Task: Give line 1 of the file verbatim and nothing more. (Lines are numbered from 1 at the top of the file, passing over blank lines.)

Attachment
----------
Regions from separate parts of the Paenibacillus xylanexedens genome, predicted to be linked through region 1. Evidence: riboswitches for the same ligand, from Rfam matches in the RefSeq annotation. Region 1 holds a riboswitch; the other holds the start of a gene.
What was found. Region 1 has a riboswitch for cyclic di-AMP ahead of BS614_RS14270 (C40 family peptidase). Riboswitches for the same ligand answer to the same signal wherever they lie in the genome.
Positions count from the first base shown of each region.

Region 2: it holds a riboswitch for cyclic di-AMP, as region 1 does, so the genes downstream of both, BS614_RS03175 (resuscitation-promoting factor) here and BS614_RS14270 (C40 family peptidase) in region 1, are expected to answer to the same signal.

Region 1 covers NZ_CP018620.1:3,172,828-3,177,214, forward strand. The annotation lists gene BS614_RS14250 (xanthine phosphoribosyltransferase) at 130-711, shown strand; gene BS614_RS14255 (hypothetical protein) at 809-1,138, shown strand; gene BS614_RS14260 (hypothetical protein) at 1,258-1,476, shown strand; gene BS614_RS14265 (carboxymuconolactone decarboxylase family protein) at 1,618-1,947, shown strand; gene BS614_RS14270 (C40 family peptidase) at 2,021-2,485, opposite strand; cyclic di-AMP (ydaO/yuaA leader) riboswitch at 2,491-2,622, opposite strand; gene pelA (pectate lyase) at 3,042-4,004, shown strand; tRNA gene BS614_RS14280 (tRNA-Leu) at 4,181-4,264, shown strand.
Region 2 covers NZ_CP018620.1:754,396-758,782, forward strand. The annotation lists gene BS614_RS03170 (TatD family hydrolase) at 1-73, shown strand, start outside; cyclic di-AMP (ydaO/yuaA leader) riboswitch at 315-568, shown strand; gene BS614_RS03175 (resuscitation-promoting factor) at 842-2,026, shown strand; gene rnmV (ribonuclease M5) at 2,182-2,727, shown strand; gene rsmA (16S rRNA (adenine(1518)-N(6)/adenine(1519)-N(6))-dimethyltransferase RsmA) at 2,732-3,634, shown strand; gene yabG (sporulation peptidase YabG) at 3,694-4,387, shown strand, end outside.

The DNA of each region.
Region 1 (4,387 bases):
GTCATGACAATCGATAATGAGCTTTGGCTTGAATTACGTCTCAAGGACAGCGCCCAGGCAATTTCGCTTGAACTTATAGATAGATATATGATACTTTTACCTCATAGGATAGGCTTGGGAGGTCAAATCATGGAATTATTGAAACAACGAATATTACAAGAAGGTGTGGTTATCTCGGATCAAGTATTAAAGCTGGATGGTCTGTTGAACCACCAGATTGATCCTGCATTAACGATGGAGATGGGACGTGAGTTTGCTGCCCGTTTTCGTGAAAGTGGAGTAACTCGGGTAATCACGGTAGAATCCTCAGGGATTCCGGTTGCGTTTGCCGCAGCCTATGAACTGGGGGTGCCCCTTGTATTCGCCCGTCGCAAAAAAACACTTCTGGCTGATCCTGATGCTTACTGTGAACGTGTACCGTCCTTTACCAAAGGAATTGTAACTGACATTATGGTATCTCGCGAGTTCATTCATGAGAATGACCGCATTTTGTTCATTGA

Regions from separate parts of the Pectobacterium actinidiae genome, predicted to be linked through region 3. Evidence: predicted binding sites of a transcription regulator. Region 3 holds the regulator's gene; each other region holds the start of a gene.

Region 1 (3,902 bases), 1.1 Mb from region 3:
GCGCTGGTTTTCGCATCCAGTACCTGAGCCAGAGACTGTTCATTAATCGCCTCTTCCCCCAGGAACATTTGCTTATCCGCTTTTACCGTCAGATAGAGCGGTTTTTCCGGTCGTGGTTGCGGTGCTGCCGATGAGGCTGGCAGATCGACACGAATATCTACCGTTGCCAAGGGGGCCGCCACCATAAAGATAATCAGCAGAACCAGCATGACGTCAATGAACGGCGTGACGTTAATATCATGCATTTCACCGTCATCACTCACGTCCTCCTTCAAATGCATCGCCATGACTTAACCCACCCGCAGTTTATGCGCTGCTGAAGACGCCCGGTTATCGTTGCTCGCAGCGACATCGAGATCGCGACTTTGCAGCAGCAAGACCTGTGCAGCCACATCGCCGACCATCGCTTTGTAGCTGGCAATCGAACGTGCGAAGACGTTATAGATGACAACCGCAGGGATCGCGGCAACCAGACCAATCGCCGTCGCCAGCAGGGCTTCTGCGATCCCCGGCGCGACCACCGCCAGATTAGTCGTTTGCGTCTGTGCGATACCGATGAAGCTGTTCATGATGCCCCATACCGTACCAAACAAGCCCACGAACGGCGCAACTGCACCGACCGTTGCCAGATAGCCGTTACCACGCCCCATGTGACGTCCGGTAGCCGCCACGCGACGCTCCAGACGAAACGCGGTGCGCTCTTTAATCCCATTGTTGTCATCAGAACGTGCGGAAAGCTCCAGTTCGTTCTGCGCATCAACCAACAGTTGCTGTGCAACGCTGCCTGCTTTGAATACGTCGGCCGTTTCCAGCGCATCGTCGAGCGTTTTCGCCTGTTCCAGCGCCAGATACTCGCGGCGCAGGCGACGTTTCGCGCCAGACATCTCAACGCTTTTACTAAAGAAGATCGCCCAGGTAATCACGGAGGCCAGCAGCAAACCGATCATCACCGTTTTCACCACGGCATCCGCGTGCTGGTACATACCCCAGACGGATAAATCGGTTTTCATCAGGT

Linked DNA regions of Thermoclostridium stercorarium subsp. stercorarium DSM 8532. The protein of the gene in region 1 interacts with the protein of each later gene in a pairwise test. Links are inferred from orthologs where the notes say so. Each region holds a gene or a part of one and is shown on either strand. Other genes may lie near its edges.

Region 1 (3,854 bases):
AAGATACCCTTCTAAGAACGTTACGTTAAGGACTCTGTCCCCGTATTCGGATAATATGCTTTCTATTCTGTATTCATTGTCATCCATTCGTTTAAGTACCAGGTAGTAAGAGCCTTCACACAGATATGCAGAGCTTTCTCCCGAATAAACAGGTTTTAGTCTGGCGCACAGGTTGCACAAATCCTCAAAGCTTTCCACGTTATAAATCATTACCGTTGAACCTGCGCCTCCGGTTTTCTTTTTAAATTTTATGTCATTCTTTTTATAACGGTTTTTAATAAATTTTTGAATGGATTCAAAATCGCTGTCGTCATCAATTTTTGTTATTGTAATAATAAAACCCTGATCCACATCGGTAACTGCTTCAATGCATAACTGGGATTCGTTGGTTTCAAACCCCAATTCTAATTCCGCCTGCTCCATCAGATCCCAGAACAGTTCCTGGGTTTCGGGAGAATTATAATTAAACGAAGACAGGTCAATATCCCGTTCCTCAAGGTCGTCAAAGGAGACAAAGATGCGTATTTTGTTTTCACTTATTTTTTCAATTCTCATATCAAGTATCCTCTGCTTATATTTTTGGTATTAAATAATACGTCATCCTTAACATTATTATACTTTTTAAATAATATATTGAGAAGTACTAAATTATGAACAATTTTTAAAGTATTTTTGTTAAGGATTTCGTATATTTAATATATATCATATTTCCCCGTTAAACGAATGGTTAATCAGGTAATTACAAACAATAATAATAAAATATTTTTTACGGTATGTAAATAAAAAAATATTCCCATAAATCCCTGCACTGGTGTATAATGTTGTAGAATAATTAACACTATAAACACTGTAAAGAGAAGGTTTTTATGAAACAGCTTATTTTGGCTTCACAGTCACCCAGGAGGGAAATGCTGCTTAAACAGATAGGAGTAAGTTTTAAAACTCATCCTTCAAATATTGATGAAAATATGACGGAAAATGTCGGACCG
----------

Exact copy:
Regions from separate parts of the Paenibacillus xylanexedens genome, predicted to be linked through region 1. Evidence: riboswitches for the same ligand, from Rfam matches in the RefSeq annotation. Region 1 holds a riboswitch; the other holds the start of a gene.